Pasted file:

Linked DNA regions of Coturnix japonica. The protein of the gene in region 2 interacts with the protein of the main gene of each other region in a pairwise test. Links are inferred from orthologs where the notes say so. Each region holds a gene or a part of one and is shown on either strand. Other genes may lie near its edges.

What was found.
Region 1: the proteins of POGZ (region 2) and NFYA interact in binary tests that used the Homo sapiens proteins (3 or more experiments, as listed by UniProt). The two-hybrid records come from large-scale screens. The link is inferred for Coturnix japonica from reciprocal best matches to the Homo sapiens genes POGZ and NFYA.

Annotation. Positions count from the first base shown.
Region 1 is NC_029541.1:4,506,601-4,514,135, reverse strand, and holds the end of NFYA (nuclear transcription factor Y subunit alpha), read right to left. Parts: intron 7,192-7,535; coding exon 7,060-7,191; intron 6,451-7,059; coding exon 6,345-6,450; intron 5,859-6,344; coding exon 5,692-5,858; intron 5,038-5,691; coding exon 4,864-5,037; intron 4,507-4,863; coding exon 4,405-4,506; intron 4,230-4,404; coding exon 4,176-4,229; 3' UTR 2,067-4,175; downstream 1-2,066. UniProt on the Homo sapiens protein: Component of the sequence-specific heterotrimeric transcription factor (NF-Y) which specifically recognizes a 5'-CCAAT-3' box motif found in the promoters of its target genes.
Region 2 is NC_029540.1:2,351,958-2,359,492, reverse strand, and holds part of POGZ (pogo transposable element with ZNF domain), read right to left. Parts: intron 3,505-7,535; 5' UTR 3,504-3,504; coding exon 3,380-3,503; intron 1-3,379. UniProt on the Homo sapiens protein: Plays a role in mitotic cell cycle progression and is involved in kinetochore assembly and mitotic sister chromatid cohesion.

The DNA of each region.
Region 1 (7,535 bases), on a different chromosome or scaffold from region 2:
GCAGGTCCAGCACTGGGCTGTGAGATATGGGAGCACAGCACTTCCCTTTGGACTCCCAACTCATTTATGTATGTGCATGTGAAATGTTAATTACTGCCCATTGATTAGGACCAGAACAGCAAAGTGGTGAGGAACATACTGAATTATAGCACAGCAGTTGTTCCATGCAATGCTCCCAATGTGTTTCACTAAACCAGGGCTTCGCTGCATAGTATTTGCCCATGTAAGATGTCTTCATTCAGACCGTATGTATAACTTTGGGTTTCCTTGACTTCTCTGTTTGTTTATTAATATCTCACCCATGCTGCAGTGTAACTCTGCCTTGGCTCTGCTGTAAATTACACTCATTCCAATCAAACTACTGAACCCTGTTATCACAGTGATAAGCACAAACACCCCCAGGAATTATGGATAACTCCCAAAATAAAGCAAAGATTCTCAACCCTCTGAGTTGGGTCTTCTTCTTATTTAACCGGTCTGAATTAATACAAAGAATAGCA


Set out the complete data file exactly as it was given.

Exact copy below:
Linked DNA regions of Coturnix japonica. The protein of the gene in region 2 interacts with the protein of the main gene of each other region in a pairwise test. Links are inferred from orthologs where the notes say so. Each region holds a gene or a part of one and is shown on either strand. Other genes may lie near its edges.

What was found.
Region 1: the proteins of POGZ (region 2) and NFYA interact in binary tests that used the Homo sapiens proteins (3 or more experiments, as listed by UniProt). The two-hybrid records come from large-scale screens. The link is inferred for Coturnix japonica from reciprocal best matches to the Homo sapiens genes POGZ and NFYA.

Annotation. Positions count from the first base shown.
Region 1 is NC_029541.1:4,506,601-4,514,135, reverse strand, and holds the end of NFYA (nuclear transcription factor Y subunit alpha), read right to left. Parts: intron 7,192-7,535; coding exon 7,060-7,191; intron 6,451-7,059; coding exon 6,345-6,450; intron 5,859-6,344; coding exon 5,692-5,858; intron 5,038-5,691; coding exon 4,864-5,037; intron 4,507-4,863; coding exon 4,405-4,506; intron 4,230-4,404; coding exon 4,176-4,229; 3' UTR 2,067-4,175; downstream 1-2,066. UniProt on the Homo sapiens protein: Component of the sequence-specific heterotrimeric transcription factor (NF-Y) which specifically recognizes a 5'-CCAAT-3' box motif found in the promoters of its target genes.
Region 2 is NC_029540.1:2,351,958-2,359,492, reverse strand, and holds part of POGZ (pogo transposable element with ZNF domain), read right to left. Parts: intron 3,505-7,535; 5' UTR 3,504-3,504; coding exon 3,380-3,503; intron 1-3,379. UniProt on the Homo sapiens protein: Plays a role in mitotic cell cycle progression and is involved in kinetochore assembly and mitotic sister chromatid cohesion.

The DNA of each region.
Region 1 (7,535 bases), on a different chromosome or scaffold from region 2:
GCAGGTCCAGCACTGGGCTGTGAGATATGGGAGCACAGCACTTCCCTTTGGACTCCCAACTCATTTATGTATGTGCATGTGAAATGTTAATTACTGCCCATTGATTAGGACCAGAACAGCAAAGTGGTGAGGAACATACTGAATTATAGCACAGCAGTTGTTCCATGCAATGCTCCCAATGTGTTTCACTAAACCAGGGCTTCGCTGCATAGTATTTGCCCATGTAAGATGTCTTCATTCAGACCGTATGTATAACTTTGGGTTTCCTTGACTTCTCTGTTTGTTTATTAATATCTCACCCATGCTGCAGTGTAACTCTGCCTTGGCTCTGCTGTAAATTACACTCATTCCAATCAAACTACTGAACCCTGTTATCACAGTGATAAGCACAAACACCCCCAGGAATTATGGATAACTCCCAAAATAAAGCAAAGATTCTCAACCCTCTGAGTTGGGTCTTCTTCTTATTTAACCGGTCTGAATTAATACAAAGAATAGCA